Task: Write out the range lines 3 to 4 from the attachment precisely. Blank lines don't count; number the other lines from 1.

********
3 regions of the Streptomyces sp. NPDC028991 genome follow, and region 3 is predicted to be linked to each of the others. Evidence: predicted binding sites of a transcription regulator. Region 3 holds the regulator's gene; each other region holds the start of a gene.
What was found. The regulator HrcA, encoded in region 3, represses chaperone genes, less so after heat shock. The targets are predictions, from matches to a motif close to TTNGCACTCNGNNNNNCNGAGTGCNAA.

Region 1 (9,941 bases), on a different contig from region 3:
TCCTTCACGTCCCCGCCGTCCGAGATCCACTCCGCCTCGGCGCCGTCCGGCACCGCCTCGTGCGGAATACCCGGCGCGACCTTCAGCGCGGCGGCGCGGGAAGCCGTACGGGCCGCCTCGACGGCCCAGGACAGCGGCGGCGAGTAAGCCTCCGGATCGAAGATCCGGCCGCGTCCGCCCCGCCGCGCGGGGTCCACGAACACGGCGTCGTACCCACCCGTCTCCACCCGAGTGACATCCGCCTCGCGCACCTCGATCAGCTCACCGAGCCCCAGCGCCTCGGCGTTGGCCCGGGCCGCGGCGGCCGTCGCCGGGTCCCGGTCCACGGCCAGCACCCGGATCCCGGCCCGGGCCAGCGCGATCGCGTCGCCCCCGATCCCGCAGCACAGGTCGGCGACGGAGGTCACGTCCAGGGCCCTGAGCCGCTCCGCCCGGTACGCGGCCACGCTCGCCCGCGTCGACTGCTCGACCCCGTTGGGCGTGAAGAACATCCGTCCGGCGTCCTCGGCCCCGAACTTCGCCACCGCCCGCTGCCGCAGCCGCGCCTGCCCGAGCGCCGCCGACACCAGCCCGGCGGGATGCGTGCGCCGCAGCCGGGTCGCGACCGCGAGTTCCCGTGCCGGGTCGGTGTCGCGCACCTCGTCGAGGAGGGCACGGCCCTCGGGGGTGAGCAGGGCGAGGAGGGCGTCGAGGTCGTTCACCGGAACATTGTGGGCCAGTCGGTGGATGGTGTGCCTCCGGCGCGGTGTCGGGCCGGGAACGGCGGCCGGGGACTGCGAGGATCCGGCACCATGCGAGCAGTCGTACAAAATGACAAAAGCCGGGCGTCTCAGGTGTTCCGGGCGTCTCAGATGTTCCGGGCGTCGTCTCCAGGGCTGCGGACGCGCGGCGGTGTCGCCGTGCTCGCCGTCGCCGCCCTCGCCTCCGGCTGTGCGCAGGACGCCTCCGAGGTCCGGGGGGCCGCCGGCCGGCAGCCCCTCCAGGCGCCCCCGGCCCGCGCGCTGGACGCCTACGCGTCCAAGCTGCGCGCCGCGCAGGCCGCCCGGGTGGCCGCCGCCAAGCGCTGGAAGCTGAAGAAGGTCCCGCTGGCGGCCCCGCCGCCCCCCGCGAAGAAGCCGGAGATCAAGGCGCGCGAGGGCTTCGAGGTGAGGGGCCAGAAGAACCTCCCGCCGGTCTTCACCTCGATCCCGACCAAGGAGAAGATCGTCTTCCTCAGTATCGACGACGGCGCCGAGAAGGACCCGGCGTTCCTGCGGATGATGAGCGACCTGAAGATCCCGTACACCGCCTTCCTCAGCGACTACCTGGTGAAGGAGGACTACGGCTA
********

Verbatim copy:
Region 1 (9,941 bases), on a different contig from region 3:
TCCTTCACGTCCCCGCCGTCCGAGATCCACTCCGCCTCGGCGCCGTCCGGCACCGCCTCGTGCGGAATACCCGGCGCGACCTTCAGCGCGGCGGCGCGGGAAGCCGTACGGGCCGCCTCGACGGCCCAGGACAGCGGCGGCGAGTAAGCCTCCGGATCGAAGATCCGGCCGCGTCCGCCCCGCCGCGCGGGGTCCACGAACACGGCGTCGTACCCACCCGTCTCCACCCGAGTGACATCCGCCTCGCGCACCTCGATCAGCTCACCGAGCCCCAGCGCCTCGGCGTTGGCCCGGGCCGCGGCGGCCGTCGCCGGGTCCCGGTCCACGGCCAGCACCCGGATCCCGGCCCGGGCCAGCGCGATCGCGTCGCCCCCGATCCCGCAGCACAGGTCGGCGACGGAGGTCACGTCCAGGGCCCTGAGCCGCTCCGCCCGGTACGCGGCCACGCTCGCCCGCGTCGACTGCTCGACCCCGTTGGGCGTGAAGAACATCCGTCCGGCGTCCTCGGCCCCGAACTTCGCCACCGCCCGCTGCCGCAGCCGCGCCTGCCCGAGCGCCGCCGACACCAGCCCGGCGGGATGCGTGCGCCGCAGCCGGGTCGCGACCGCGAGTTCCCGTGCCGGGTCGGTGTCGCGCACCTCGTCGAGGAGGGCACGGCCCTCGGGGGTGAGCAGGGCGAGGAGGGCGTCGAGGTCGTTCACCGGAACATTGTGGGCCAGTCGGTGGATGGTGTGCCTCCGGCGCGGTGTCGGGCCGGGAACGGCGGCCGGGGACTGCGAGGATCCGGCACCATGCGAGCAGTCGTACAAAATGACAAAAGCCGGGCGTCTCAGGTGTTCCGGGCGTCTCAGATGTTCCGGGCGTCGTCTCCAGGGCTGCGGACGCGCGGCGGTGTCGCCGTGCTCGCCGTCGCCGCCCTCGCCTCCGGCTGTGCGCAGGACGCCTCCGAGGTCCGGGGGGCCGCCGGCCGGCAGCCCCTCCAGGCGCCCCCGGCCCGCGCGCTGGACGCCTACGCGTCCAAGCTGCGCGCCGCGCAGGCCGCCCGGGTGGCCGCCGCCAAGCGCTGGAAGCTGAAGAAGGTCCCGCTGGCGGCCCCGCCGCCCCCCGCGAAGAAGCCGGAGATCAAGGCGCGCGAGGGCTTCGAGGTGAGGGGCCAGAAGAACCTCCCGCCGGTCTTCACCTCGATCCCGACCAAGGAGAAGATCGTCTTCCTCAGTATCGACGACGGCGCCGAGAAGGACCCGGCGTTCCTGCGGATGATGAGCGACCTGAAGATCCCGTACACCGCCTTCCTCAGCGACTACCTGGTGAAGGAGGACTACGGCTA